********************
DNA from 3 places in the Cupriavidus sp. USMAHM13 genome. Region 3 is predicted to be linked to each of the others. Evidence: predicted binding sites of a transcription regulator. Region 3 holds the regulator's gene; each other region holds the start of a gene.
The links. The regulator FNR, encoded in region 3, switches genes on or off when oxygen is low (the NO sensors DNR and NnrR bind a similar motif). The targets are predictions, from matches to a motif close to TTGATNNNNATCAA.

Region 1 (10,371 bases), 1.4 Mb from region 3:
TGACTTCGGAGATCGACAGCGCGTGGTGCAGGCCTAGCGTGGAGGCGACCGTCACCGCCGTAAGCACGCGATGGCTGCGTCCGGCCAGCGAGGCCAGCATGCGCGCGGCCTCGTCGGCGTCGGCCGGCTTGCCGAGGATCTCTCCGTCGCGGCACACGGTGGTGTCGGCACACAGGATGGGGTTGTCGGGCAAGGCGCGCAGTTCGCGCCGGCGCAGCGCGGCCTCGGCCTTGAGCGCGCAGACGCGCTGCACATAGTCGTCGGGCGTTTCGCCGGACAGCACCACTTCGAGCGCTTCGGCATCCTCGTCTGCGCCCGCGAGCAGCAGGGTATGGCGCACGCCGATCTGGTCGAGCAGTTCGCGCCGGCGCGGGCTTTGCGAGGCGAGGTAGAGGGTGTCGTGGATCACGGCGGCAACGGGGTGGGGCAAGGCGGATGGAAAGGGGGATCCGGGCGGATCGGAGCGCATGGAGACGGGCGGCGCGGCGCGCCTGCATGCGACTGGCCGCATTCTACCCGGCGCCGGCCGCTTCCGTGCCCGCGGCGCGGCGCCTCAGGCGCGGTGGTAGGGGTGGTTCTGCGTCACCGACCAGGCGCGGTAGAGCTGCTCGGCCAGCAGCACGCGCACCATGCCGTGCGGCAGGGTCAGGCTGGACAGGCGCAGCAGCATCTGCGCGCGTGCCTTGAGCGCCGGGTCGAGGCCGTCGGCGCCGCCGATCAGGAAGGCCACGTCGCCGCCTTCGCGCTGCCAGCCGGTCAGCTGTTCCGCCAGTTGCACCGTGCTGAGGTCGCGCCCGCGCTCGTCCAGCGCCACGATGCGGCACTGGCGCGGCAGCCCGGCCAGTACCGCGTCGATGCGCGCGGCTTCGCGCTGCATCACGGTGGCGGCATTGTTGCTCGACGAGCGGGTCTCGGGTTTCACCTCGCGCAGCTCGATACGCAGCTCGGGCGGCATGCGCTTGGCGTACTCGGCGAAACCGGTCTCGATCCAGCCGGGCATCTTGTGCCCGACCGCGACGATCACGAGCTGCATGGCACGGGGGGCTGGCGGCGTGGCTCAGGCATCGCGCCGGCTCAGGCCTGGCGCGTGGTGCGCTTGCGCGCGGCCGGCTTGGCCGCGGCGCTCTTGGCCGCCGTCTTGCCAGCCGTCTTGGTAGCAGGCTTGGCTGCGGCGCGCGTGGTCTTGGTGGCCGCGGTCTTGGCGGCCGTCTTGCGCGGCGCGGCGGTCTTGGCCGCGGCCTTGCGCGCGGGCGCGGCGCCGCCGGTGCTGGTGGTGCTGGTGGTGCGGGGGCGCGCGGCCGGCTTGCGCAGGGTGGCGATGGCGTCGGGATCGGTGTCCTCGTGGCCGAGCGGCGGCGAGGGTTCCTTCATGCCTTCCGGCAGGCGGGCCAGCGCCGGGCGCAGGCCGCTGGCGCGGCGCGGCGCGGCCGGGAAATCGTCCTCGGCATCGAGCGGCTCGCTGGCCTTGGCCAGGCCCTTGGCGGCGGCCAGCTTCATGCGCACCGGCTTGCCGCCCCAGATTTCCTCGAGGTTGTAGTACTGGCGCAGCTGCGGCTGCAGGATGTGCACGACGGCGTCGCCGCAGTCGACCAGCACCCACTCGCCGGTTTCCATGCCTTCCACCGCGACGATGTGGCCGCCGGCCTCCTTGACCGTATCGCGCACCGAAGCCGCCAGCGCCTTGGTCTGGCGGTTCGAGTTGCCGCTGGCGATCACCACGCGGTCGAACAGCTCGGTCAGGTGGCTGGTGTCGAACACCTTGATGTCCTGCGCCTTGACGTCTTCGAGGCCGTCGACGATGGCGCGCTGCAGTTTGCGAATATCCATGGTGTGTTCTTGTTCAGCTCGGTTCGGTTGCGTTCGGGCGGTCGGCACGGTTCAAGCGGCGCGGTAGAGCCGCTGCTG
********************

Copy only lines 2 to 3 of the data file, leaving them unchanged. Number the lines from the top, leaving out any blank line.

The links. The regulator FNR, encoded in region 3, switches genes on or off when oxygen is low (the NO sensors DNR and NnrR bind a similar motif). The targets are predictions, from matches to a motif close to TTGATNNNNATCAA.

Region 1 (10,371 bases), 1.4 Mb from region 3: